Magazine article American Banker

More Cardholders Delinquent but Carry Less Debt

Magazine article American Banker

More Cardholders Delinquent but Carry Less Debt

Article excerpt

The American Bankers Association, which on Thursday released its quarterly consumer credit delinquency data, says it is not at all bad that the number of people 30 days or more past due on their credit card bills inched up a bit -- at least the amount of delinquent debt fell, meaning the average debtor is less burdened.

That said, the percentage of credit card accounts that were delinquent in the second quarter was the second-highest that the ABA has ever reported: 3.91% of all accounts, versus 3.88% in the preceding two quarters. The record was 3.93% in the second quarter of 2001.

James Chessen, the group's chief economist, noted that the quarter-over-quarter increase in delinquencies was just 3 basis points. "Statistically, it is not a big rise at all," he said. "If you look at the dollars associated with those accounts, the balances dropped sharply."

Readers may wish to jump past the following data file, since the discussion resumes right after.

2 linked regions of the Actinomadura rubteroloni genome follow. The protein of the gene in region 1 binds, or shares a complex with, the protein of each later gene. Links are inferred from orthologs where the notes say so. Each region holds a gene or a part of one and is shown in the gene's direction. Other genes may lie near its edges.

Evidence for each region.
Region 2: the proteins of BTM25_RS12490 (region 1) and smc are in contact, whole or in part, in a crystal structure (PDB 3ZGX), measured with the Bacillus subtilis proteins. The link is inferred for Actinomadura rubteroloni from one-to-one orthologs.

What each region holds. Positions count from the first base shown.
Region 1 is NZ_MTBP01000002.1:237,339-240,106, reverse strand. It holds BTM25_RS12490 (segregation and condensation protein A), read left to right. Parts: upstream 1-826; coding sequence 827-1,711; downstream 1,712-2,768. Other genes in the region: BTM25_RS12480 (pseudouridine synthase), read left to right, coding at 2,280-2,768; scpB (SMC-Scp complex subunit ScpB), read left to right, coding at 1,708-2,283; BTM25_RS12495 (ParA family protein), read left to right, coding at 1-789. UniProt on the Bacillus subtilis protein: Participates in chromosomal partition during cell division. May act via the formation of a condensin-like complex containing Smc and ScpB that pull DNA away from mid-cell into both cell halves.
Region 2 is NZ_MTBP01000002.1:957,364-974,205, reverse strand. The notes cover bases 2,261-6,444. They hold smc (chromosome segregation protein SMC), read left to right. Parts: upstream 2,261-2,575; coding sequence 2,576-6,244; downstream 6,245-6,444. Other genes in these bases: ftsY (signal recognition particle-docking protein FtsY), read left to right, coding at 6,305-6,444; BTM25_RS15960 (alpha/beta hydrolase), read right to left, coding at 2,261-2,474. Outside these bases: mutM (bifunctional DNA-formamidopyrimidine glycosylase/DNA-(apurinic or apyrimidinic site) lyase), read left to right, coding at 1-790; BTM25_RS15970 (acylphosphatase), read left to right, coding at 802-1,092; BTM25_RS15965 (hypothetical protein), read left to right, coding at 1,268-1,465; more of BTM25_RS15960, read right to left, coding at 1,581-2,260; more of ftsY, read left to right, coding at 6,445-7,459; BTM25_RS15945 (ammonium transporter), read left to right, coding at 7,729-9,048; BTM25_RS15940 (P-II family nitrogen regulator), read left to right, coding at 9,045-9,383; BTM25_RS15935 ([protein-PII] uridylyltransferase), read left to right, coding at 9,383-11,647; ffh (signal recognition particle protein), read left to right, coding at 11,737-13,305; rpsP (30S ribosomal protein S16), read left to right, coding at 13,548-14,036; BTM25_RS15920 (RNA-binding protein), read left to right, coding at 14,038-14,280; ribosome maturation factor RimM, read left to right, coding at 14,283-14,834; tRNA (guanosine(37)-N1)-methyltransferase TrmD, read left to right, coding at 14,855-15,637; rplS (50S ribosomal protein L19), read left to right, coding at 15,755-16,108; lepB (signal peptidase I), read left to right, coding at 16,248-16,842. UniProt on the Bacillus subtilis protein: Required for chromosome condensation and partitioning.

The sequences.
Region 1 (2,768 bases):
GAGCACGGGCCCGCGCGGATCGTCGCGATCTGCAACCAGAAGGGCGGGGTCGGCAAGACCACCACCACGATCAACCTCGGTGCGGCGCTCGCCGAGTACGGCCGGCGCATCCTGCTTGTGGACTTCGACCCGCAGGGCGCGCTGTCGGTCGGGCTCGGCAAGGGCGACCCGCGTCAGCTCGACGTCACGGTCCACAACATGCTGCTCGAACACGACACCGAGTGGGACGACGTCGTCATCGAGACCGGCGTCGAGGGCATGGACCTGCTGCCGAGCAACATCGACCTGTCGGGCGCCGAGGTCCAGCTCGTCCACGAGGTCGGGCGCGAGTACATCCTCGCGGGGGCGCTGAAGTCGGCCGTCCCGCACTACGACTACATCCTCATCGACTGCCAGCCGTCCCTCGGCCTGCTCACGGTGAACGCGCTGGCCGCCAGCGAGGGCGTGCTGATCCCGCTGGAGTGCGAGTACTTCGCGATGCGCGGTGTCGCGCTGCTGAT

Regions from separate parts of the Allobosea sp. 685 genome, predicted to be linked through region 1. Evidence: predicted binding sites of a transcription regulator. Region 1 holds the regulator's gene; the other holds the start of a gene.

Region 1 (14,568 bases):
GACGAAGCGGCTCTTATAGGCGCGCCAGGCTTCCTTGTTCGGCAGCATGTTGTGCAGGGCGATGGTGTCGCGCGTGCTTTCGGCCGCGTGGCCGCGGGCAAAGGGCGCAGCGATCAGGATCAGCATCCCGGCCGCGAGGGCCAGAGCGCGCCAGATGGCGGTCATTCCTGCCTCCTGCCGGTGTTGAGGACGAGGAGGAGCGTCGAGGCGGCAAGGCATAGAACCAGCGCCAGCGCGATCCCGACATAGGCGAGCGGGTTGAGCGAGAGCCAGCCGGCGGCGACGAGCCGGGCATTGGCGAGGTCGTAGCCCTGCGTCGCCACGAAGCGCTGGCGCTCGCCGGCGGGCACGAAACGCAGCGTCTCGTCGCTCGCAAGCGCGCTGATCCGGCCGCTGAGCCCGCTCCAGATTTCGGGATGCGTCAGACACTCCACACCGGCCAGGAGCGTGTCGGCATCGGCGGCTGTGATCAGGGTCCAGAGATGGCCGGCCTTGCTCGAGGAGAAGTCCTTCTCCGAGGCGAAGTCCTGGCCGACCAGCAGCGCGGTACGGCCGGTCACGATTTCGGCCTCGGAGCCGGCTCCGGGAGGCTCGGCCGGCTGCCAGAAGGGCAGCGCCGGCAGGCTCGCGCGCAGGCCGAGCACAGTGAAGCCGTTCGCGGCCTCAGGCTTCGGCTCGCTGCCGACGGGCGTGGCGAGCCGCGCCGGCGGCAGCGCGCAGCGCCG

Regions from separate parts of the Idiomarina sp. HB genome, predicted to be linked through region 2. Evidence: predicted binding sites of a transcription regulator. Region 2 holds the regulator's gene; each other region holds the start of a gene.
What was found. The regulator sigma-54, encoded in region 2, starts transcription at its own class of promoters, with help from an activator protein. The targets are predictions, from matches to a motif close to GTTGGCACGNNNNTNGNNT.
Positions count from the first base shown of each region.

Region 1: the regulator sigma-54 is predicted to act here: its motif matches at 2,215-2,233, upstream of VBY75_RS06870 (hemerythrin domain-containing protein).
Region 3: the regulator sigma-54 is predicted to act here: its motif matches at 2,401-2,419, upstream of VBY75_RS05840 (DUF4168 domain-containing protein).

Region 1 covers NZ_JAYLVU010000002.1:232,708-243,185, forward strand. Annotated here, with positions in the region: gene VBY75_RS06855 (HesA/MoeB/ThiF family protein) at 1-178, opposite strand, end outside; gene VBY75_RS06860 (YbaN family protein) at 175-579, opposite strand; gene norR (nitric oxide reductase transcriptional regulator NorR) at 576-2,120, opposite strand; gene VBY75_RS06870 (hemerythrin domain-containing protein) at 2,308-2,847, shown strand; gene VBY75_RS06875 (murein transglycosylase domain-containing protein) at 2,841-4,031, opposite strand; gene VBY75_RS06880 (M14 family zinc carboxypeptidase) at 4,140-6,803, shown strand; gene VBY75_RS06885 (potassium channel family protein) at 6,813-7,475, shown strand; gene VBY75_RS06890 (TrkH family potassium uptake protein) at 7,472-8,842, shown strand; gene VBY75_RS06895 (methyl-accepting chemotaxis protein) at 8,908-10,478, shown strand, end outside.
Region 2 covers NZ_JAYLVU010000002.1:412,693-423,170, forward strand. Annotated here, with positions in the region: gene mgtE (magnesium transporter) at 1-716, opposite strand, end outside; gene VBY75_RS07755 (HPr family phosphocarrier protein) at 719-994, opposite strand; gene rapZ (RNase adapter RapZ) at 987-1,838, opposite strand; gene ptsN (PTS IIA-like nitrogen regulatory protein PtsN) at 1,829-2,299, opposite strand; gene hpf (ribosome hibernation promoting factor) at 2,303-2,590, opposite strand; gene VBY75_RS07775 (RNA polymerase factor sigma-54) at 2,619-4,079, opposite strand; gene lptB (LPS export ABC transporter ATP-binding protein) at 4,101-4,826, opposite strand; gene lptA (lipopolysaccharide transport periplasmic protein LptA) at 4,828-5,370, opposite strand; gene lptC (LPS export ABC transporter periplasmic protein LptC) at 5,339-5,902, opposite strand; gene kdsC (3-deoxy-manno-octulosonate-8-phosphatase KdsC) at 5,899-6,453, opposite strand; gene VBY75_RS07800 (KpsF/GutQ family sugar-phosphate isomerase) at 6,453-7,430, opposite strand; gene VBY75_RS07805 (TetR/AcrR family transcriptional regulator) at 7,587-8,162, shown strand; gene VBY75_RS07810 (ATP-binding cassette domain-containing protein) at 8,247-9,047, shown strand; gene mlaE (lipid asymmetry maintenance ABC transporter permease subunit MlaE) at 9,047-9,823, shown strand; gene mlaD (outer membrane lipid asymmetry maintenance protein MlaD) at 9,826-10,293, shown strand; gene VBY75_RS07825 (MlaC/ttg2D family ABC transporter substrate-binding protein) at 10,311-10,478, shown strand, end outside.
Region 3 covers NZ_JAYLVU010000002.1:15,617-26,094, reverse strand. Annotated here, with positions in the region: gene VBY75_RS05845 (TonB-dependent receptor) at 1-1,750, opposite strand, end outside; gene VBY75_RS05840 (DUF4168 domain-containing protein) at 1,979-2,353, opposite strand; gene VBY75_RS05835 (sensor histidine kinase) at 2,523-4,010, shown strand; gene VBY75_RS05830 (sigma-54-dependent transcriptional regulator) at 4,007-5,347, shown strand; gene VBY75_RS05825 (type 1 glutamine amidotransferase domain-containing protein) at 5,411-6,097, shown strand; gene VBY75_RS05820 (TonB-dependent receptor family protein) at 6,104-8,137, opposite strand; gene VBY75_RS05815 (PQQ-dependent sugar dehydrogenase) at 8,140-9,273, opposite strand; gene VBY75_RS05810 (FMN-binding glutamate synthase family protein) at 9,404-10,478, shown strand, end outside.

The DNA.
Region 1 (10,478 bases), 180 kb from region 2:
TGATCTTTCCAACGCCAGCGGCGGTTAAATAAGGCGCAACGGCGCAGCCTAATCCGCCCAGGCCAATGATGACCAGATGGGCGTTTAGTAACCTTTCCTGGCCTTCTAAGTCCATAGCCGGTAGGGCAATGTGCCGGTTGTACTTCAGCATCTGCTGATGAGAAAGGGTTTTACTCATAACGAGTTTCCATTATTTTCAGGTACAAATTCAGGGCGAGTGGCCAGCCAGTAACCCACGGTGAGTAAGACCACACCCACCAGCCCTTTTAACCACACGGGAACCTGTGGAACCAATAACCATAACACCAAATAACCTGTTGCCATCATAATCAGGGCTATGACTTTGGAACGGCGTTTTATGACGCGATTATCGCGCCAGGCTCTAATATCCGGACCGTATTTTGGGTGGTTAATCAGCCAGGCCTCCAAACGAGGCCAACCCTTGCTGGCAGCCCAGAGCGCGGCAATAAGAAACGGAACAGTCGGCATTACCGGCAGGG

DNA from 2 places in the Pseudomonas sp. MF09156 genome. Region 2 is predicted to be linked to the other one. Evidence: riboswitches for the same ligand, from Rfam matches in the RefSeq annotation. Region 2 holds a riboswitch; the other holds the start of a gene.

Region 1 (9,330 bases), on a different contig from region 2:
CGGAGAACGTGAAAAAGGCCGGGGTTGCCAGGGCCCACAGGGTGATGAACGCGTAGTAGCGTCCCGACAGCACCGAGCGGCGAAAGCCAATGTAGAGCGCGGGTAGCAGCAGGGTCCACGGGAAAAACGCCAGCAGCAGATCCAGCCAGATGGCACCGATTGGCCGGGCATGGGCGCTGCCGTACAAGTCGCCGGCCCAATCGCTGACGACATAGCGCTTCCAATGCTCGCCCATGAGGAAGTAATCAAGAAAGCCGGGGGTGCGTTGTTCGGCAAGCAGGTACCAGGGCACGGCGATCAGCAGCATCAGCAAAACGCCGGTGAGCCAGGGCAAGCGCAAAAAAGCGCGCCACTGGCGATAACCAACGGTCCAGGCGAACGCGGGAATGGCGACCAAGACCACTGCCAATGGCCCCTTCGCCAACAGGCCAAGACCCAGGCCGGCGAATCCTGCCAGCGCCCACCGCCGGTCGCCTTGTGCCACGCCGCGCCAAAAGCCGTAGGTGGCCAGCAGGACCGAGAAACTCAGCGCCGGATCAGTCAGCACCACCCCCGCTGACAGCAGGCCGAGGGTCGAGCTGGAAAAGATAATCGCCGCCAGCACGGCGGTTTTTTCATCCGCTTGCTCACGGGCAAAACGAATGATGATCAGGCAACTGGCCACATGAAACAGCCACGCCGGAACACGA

Credit card balances 30 days or more past due dropped 42 basis points, to 4.08% of loans outstanding, the lowest percentage since the third quarter of 2000. "That is a pattern we like to see," Mr. Chessen said.

Two factors helped explain the drop in the value of delinquent card accounts, he said. One was mortgage refinancings, which are still a brisk business because of the interest rate climate and which give consumers more ready cash to pay their card bills.

"There is a lot of cash-out refinancing, taking out more than the existing mortgage and using that to consolidate debts, or buy a car," Mr. Chessen said. "It makes sense -- you can take the higher-interest debt on credit cards and roll it into mortgage debt at lower interest rates over a longer period of time."

The other factor was that banks were more aggressive in charging off bad consumer loans, Mr. Chessen said. According to reports he cited from the Federal Deposit Insurance Corp., credit card chargeoffs in the second quarter rose to 6. …

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